Sleep problems are becoming more common these days with a 2016 survey revealing between 33% and 45% of Australian adults suffer from sleep conditions of different severities. If you are suffering from a serious sleep disorder, it’s important you seek proper support from a medical health practitioner, however, in the meantime, here are a few lifestyle tips that can also help.
- Take daily time-out. During the day cortisol, which is our get-up and go hormone, is highest in the morning and slowly decreases into the evening until we go to sleep. When we experience stress and anxiety during the day our cortisol levels can often be too high at night to fall asleep or we wake only a few hours after getting to sleep. Taking the time during the day to relax, even if just for a few deep and mindful breathes here and there, will go a long way towards a better sleep.
- Reduce sugar intake. The link between sugar and anxiety is now well-known and anxiety is one of the leading causes of sleep problems. Avoiding sugar or at least minimising its consumption will immediately improve anxiety levels. If you do consume sugar or processed foods (same effect as sugar), try and eat them with protein such as nuts and seeds as it will help to slow down its absorption and prevent your blood sugar from spiking.
- Eat more high magnesium foods. This essential mineral is a powerful muscle relaxant, can help to reduce pain as well as to help your mind calm down, all beneficial for a great nights sleep. Foods that are good sources of magnesium include spinach, sesame seeds, quinoa, pumpkin seeds, Brazil nuts, almonds, black beans and avocado.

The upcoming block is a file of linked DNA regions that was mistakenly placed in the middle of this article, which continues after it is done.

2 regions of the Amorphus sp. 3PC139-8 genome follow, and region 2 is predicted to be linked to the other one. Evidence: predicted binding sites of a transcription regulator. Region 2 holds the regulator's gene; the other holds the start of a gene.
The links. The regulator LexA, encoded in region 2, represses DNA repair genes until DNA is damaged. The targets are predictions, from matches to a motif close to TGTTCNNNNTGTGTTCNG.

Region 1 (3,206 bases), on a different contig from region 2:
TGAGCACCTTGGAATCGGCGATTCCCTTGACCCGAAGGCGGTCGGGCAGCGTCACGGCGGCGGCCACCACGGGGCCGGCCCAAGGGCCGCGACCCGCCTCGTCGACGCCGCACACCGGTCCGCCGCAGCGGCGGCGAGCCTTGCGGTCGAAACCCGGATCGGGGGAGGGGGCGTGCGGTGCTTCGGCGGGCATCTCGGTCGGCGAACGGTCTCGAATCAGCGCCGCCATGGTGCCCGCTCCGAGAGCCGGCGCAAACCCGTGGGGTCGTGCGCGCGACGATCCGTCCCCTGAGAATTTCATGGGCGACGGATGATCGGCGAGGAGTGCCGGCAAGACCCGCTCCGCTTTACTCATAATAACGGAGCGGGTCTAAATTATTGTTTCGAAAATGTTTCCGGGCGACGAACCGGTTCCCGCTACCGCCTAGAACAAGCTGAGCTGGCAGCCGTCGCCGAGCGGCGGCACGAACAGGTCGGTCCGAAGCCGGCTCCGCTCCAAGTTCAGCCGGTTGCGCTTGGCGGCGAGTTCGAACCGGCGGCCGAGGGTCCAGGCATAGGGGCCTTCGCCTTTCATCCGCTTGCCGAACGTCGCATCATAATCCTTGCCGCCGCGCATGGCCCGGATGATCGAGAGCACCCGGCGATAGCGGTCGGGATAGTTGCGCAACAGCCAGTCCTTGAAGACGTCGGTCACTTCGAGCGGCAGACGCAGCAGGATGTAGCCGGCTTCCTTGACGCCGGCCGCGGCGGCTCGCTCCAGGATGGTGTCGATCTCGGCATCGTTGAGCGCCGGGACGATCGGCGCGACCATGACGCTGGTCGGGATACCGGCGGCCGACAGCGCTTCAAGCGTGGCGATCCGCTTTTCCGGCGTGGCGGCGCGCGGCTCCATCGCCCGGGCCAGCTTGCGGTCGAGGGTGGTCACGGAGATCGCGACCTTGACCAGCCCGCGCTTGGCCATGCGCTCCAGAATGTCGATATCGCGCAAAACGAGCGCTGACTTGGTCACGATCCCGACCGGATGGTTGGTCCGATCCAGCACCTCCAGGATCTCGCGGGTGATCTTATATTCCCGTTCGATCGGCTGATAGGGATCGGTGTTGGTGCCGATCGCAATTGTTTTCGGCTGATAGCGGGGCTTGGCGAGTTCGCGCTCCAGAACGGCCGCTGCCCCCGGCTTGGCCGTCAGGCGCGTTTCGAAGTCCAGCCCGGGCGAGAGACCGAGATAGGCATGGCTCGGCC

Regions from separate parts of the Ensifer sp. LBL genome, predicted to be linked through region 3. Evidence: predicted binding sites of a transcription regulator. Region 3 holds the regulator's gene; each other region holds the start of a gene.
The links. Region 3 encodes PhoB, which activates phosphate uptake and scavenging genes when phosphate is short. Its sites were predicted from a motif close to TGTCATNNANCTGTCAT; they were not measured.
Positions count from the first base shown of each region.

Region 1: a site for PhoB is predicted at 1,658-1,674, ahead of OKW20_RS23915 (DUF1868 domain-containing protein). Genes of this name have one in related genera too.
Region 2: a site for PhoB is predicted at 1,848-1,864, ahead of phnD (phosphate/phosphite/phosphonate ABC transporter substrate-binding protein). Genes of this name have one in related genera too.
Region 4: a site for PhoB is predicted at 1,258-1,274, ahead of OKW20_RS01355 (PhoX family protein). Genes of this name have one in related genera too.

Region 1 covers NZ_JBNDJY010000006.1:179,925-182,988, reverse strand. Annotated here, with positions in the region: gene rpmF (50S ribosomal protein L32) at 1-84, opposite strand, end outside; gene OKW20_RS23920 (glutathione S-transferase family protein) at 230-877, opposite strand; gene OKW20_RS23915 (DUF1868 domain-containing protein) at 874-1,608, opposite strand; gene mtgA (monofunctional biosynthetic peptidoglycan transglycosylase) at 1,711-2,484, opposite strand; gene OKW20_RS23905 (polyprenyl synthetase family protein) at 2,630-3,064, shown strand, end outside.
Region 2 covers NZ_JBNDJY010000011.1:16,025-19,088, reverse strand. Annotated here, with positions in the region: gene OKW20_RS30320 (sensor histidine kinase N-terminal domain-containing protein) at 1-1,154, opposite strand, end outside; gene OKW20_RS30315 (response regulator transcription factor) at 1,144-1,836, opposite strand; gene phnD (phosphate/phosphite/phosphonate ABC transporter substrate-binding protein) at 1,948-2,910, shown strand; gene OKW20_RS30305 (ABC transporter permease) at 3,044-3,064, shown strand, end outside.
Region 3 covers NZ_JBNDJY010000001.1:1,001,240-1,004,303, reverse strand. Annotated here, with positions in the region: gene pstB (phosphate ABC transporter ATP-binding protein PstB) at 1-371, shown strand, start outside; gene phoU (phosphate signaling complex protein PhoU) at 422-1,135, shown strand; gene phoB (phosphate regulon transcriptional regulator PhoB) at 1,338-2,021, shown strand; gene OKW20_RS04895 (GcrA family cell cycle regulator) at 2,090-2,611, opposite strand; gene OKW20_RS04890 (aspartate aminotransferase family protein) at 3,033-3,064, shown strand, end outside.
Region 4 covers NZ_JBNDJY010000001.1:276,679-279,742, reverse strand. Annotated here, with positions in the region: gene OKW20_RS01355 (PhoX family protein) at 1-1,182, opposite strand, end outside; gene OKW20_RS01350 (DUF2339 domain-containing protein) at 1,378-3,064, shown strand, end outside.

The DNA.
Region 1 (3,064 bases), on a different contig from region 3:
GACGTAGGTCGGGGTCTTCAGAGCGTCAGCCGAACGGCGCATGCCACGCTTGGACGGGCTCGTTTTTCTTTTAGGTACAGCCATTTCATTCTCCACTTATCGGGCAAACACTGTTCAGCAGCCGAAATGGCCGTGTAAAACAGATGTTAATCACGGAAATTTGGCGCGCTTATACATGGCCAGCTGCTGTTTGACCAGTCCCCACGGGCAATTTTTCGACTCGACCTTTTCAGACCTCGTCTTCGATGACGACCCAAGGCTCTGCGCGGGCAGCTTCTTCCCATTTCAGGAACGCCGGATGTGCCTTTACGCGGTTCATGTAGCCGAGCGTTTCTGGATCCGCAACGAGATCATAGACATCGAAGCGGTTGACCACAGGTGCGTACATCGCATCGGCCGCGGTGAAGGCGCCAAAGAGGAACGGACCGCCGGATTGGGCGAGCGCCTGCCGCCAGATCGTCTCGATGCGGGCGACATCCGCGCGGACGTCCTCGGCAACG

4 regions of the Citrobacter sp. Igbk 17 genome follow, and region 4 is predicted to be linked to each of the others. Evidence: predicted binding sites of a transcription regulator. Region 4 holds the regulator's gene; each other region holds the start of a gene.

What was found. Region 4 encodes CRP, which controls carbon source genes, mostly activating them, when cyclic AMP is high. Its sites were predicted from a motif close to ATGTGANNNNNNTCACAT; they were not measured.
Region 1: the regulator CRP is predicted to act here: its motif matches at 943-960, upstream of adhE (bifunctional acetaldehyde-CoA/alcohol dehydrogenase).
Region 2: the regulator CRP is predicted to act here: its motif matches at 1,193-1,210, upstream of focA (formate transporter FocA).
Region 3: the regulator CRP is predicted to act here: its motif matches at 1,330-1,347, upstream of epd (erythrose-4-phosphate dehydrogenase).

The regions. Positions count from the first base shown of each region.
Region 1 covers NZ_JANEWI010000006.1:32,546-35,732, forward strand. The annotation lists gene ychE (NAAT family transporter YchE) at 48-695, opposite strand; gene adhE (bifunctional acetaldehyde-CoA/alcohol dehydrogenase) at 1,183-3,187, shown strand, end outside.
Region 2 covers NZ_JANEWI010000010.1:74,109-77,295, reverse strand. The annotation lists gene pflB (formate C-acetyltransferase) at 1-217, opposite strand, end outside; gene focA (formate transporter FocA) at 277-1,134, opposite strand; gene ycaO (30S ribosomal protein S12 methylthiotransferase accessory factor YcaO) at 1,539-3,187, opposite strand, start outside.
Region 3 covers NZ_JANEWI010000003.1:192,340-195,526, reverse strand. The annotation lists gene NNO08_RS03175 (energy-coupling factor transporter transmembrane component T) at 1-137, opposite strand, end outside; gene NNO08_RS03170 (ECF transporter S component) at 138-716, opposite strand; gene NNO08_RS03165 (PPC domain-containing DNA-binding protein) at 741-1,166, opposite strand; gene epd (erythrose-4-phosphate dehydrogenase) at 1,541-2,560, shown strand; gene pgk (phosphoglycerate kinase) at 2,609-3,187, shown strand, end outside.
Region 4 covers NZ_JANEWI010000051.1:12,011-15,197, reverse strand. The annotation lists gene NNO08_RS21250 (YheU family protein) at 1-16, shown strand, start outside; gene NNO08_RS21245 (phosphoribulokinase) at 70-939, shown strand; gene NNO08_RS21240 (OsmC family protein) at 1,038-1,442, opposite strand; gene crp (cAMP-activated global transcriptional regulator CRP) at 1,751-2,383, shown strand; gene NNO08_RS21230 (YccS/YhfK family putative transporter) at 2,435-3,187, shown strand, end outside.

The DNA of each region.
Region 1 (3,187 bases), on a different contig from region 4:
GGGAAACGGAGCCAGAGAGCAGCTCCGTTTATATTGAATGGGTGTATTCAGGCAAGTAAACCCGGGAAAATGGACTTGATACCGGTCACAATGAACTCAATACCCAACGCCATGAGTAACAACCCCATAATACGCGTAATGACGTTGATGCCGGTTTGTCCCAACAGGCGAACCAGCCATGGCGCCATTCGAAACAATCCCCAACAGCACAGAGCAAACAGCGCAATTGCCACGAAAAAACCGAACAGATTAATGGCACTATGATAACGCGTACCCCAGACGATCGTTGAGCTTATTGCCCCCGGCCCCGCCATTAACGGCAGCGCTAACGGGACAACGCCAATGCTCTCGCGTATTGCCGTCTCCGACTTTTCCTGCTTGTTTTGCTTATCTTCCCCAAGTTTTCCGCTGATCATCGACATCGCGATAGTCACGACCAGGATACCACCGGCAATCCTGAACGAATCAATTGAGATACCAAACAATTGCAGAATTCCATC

- Make a regular bedtime. It is essential for a healthy circadian rhythm to have a regular bedtime, keeping within half an hour of a set time. This will allow the body to regulate your sleeping hours and your waking time. When our rhythm is regular, our body is more efficient at completing the activities it needs to do during the night. These include detoxing, repairing and growing muscle tissue, producing hormones and restoring energy levels in the brain.
- Avoid or minimise stimulants. Caffeine in coffee, tea and chocolate can have a lasting effect as it promotes the release of cortisol keeping your levels too high for a deep nights sleep. Alcohol is a sedative, however it limits how deep you sleep and increases the likelihood of night wakings.
- Avoid blue light. The type of light that comes from the sun and from our screens is known as blue light and interferes with our sleep hormone melatonin, keeping us awake for longer. When the sun goes down we naturally produce more melatonin, which increases our level of sleepiness. However, if we spend time in the evening, especially the hour before bed, our melatonin levels won’t increase as much and we may have trouble getting to sleep. So its best to keep the hour before bed reserved for calming the mind and doing restful activities.
- Exercise regularly. The primary way exercise works to improve sleep quality is by reducing conditions of hyper-arousal such as anxiety and stress as well as lowering depressive feelings. There is also a drop in body temperature a few hours after exercise that promotes sleep.
Above all, love yourself up in every way possible and you’ll find a good nights sleep is a breeze as you know you absolutely deserve it.
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